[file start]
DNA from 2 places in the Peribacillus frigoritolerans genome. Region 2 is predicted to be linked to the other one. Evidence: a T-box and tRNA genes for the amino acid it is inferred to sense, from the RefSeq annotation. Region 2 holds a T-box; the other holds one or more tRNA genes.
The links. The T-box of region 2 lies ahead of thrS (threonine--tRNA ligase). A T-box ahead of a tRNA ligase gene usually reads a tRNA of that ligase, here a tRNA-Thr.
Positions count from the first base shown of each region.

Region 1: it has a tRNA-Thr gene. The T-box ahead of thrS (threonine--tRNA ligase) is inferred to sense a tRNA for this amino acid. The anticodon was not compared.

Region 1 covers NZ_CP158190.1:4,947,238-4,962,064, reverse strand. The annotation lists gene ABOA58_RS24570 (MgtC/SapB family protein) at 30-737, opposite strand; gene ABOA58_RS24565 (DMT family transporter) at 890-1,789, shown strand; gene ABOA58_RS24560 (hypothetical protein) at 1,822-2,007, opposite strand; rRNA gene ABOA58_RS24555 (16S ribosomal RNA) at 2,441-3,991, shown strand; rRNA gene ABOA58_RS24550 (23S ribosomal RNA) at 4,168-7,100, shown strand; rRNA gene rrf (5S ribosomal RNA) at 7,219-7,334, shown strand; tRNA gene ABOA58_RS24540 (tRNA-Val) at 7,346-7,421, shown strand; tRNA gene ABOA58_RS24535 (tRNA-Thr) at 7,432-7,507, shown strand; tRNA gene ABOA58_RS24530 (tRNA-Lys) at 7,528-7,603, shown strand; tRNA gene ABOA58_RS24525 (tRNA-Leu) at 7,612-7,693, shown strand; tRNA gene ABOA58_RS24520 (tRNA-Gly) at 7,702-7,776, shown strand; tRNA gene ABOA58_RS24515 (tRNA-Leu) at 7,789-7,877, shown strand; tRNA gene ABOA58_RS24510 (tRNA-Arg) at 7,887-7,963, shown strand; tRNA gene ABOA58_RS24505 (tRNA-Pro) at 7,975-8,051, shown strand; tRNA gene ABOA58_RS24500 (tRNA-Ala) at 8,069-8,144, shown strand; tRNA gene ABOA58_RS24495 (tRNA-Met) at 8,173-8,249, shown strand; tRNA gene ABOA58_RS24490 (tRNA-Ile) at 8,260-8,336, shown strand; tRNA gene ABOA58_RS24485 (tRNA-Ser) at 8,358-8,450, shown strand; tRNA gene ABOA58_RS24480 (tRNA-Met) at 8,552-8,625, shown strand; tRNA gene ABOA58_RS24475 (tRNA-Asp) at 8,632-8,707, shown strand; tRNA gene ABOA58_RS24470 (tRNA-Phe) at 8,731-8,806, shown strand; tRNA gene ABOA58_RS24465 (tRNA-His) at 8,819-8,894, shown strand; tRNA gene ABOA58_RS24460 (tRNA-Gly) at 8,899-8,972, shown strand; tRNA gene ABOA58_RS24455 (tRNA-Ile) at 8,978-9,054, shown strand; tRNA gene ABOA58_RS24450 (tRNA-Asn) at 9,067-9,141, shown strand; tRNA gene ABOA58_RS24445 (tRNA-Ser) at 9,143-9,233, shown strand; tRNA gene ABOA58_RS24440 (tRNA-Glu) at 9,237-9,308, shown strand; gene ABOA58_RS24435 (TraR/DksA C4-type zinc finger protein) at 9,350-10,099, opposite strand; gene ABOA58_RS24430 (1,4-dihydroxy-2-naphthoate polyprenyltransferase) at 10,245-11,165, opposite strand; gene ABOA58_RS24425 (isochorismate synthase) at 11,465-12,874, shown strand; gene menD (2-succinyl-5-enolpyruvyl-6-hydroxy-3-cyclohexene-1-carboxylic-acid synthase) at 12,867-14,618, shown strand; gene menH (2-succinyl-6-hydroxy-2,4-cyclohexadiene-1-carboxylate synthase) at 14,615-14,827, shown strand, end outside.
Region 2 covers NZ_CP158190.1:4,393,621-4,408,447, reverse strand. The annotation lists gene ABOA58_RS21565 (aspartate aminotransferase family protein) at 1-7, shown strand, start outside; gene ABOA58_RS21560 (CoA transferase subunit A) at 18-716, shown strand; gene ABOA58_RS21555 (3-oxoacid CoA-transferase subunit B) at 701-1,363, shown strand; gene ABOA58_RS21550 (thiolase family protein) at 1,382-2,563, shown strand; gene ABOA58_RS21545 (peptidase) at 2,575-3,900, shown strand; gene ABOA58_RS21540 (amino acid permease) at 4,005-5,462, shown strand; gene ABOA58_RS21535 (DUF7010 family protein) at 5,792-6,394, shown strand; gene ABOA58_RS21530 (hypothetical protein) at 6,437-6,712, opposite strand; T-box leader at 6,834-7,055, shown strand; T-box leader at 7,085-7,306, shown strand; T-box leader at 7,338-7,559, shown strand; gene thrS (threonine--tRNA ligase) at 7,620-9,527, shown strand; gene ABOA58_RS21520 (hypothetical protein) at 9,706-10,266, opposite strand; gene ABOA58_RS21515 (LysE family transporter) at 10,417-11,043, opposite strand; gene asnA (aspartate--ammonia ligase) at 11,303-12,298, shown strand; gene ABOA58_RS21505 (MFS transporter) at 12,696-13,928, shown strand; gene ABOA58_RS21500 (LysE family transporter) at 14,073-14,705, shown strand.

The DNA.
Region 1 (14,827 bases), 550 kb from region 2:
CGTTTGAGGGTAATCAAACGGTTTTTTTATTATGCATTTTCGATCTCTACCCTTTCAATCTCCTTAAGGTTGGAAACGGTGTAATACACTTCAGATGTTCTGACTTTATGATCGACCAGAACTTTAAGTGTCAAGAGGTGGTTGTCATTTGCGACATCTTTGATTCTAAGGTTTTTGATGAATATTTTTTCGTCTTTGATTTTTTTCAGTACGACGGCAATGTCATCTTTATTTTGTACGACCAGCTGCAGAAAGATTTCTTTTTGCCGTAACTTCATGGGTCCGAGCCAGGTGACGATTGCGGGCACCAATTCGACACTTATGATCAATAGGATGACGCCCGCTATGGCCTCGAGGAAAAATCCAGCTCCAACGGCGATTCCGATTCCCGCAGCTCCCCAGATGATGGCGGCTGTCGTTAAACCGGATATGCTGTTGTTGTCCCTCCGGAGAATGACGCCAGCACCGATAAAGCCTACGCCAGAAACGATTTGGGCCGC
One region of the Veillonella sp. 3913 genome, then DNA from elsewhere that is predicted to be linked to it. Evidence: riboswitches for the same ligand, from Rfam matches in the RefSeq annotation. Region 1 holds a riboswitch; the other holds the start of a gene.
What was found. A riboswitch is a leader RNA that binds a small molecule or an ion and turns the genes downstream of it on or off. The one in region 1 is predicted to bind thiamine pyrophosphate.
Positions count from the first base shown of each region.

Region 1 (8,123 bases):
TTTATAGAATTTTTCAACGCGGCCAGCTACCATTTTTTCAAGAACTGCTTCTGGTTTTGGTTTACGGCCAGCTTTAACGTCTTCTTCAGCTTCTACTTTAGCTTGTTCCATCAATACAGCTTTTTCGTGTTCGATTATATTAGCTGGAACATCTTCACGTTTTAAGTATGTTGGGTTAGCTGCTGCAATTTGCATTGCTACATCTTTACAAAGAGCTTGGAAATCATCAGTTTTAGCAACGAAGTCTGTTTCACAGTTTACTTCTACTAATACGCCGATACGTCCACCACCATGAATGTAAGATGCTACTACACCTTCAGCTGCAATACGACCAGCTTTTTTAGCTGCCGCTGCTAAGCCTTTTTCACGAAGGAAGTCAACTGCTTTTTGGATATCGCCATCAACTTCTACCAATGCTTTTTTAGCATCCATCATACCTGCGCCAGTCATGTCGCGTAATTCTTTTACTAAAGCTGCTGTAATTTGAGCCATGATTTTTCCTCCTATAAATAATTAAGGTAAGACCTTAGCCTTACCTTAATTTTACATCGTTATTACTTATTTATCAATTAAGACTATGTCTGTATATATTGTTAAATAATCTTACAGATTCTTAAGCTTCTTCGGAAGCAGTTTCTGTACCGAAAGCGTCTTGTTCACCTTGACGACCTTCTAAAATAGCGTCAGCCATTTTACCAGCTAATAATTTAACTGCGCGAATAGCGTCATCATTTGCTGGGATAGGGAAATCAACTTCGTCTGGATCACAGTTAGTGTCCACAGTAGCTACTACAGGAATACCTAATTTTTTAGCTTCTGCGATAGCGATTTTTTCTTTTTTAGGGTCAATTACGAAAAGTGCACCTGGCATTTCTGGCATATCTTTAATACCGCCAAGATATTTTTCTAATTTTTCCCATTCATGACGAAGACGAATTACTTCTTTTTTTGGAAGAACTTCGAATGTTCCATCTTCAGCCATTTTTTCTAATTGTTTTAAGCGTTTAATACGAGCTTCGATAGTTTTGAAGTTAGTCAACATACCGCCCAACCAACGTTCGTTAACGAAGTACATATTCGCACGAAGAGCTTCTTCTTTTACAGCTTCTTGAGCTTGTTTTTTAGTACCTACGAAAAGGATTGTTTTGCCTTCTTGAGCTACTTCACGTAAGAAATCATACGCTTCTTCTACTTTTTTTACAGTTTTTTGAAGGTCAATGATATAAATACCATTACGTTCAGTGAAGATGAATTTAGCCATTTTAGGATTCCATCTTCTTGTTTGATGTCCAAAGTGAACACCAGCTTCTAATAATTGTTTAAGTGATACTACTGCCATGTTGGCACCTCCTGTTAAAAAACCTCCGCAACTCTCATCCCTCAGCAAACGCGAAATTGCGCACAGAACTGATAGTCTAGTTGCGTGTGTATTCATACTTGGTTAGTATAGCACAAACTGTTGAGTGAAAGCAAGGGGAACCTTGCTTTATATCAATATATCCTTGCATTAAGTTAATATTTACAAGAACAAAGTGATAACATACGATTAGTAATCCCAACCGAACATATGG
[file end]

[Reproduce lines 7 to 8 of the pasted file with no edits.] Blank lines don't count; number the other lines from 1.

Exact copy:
The DNA.
Region 1 (14,827 bases), 550 kb from region 2: